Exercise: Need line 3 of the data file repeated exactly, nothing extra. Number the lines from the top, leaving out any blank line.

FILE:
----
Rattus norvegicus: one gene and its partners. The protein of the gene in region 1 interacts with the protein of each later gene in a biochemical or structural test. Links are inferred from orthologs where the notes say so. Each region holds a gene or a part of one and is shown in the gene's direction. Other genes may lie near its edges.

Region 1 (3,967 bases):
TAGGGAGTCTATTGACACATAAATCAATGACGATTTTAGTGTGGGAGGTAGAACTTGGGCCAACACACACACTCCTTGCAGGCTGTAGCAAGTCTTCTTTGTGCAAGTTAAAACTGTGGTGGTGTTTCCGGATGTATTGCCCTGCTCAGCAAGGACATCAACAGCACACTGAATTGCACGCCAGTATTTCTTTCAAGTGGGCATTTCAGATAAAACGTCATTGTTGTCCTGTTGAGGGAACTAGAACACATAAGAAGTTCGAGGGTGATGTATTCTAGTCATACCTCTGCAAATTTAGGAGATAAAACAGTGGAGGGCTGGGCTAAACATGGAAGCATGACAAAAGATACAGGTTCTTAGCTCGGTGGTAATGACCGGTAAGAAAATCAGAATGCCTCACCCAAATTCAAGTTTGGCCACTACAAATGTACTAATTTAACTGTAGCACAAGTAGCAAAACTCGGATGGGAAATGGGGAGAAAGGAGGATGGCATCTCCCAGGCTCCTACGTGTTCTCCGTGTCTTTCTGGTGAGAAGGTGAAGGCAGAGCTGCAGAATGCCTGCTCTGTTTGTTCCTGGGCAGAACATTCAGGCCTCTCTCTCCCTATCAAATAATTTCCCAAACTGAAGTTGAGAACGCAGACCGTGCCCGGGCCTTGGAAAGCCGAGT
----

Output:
TAGGGAGTCTATTGACACATAAATCAATGACGATTTTAGTGTGGGAGGTAGAACTTGGGCCAACACACACACTCCTTGCAGGCTGTAGCAAGTCTTCTTTGTGCAAGTTAAAACTGTGGTGGTGTTTCCGGATGTATTGCCCTGCTCAGCAAGGACATCAACAGCACACTGAATTGCACGCCAGTATTTCTTTCAAGTGGGCATTTCAGATAAAACGTCATTGTTGTCCTGTTGAGGGAACTAGAACACATAAGAAGTTCGAGGGTGATGTATTCTAGTCATACCTCTGCAAATTTAGGAGATAAAACAGTGGAGGGCTGGGCTAAACATGGAAGCATGACAAAAGATACAGGTTCTTAGCTCGGTGGTAATGACCGGTAAGAAAATCAGAATGCCTCACCCAAATTCAAGTTTGGCCACTACAAATGTACTAATTTAACTGTAGCACAAGTAGCAAAACTCGGATGGGAAATGGGGAGAAAGGAGGATGGCATCTCCCAGGCTCCTACGTGTTCTCCGTGTCTTTCTGGTGAGAAGGTGAAGGCAGAGCTGCAGAATGCCTGCTCTGTTTGTTCCTGGGCAGAACATTCAGGCCTCTCTCTCCCTATCAAATAATTTCCCAAACTGAAGTTGAGAACGCAGACCGTGCCCGGGCCTTGGAAAGCCGAGT